Causation and Damages

Once a duty and breach have been established, the court examines whether the breach proximately caused the resulting injury. The Connecticut Supreme Court, in Label Systems Corp. v Aghamohammadi, defined proximate cause as “an actual cause that is a substantial factor in the resulting  harm...The inquiry fundamental to all proximate cause questions... is whether the harm which occurred was of the same general nature as the foreseeable risk created by the defendant's negligence."[12] As explained by the Restatement (Second) of Torts § 431, a proximate cause determination requires two elements: the tortious conduct is a substantial factor in bringing about the injury, and there is no rule of law preventing defendant’s liability.[13] In examining whether the act was a substantial factor, the court looks at all potential causes. The more potential causes, the less likely the court to find one specific cause as a substantial factor. The court may also consider the amount of time elapsed between the defendant’s act and the plaintiff’s injury.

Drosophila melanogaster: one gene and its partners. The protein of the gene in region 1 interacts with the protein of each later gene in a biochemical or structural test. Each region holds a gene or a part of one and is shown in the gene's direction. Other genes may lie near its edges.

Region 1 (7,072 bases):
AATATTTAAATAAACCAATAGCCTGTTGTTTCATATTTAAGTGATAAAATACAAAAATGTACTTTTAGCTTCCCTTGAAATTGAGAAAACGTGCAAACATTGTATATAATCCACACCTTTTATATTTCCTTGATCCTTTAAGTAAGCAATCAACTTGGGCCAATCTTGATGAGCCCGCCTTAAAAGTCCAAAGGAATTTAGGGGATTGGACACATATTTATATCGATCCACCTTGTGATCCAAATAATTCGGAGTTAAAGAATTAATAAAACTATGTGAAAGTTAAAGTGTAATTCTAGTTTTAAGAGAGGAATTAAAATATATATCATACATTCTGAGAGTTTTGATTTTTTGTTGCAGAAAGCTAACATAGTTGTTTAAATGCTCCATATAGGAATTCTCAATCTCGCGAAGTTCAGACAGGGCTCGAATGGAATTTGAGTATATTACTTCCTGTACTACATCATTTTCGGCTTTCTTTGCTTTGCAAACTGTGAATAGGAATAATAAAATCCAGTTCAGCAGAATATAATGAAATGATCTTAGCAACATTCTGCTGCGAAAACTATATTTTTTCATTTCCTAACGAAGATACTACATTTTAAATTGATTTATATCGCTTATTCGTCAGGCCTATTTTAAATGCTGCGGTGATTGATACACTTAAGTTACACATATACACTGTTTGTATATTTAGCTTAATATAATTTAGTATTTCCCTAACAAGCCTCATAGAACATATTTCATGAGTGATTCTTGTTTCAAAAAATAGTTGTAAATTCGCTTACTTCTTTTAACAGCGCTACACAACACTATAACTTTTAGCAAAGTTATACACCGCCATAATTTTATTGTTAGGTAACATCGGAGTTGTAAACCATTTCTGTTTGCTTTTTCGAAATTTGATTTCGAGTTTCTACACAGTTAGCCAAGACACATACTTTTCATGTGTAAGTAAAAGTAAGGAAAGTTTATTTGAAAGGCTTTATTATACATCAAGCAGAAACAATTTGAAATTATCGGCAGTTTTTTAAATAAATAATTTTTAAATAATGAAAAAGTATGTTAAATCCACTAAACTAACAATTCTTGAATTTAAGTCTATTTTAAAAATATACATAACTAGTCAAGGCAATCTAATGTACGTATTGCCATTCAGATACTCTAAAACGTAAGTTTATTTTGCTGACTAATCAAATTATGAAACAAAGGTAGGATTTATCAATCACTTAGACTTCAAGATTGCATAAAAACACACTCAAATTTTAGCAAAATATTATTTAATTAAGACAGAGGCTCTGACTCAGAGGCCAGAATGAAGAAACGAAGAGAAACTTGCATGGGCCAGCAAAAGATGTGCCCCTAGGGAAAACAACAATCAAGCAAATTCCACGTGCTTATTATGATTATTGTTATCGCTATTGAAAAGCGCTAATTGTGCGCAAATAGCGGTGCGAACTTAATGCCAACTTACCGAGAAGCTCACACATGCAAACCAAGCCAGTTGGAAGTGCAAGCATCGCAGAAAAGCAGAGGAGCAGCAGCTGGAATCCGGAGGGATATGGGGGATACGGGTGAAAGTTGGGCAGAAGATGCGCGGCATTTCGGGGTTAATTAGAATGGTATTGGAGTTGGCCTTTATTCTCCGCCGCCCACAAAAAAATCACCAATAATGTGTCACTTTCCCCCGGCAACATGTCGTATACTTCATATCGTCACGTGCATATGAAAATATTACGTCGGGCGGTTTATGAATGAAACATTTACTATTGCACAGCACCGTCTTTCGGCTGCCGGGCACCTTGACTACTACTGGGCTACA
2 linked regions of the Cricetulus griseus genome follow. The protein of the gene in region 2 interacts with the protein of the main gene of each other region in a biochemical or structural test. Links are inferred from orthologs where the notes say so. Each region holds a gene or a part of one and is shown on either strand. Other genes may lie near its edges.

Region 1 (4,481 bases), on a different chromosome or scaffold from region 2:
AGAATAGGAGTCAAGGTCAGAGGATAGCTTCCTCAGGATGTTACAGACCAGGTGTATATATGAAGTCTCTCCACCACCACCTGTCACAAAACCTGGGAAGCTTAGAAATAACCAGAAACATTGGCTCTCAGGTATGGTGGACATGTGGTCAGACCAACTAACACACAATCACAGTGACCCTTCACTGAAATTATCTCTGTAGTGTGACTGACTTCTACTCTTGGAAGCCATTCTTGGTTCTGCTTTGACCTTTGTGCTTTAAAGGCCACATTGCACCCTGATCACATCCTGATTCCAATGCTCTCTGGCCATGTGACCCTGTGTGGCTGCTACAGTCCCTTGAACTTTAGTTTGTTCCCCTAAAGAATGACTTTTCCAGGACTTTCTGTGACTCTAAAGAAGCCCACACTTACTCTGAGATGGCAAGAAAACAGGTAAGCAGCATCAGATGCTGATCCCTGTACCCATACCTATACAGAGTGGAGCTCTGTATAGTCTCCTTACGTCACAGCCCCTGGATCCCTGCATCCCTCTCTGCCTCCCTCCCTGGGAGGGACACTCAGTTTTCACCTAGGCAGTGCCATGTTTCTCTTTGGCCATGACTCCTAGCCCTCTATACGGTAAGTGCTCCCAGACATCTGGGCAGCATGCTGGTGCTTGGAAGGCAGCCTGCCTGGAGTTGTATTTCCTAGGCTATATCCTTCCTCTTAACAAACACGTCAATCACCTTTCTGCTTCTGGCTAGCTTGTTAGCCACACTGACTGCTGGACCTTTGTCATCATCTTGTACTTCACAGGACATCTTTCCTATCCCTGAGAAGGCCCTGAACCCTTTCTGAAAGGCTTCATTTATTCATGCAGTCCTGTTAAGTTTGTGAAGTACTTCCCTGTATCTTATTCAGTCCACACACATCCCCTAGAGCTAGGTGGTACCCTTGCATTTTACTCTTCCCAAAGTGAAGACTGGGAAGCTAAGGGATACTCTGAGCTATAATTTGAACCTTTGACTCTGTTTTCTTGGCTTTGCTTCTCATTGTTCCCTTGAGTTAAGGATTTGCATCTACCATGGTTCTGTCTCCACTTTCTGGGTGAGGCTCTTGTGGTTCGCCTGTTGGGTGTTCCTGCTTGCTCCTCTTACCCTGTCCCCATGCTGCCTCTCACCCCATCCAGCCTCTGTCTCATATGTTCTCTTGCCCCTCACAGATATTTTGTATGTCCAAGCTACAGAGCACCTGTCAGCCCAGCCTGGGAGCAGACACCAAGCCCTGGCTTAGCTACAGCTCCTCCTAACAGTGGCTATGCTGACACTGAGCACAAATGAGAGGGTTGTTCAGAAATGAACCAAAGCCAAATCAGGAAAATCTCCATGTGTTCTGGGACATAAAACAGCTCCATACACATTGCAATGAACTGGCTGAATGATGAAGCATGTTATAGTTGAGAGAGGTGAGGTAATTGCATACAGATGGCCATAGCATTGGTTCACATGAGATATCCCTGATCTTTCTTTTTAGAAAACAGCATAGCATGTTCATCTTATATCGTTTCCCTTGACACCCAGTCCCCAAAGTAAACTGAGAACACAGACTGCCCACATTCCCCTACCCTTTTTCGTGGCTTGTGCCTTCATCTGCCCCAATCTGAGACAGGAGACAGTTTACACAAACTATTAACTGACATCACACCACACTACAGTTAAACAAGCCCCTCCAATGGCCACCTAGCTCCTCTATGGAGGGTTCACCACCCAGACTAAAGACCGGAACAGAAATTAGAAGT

The Louisiana case of Perkins v. Texas & N.O.R. Co,involved a collision between a car and a train, with multiple potential causes.[14] The driver of the car had crossed the train tracks even though the warning lights and signals were in operation. The train engineer’s sight of the track was obstructed by a warehouse. In addition, the train was travelling 12 miles-per-hour faster than the self-imposed speed limit for the intersection.  In examining which of these potential causes was a substantial factor, the court stated that a train’s excessive speed would be a cause “in bringing about the collision if the collision would not have occurred without it. On the other hand, if the collision would have occurred irrespective of such negligence, then it was not” a proximate cause. Finding that the collision would have occurred regardless of the train’s speed, the court ruled that the negligence of the train operator did not proximately cause the plaintiff’s harm.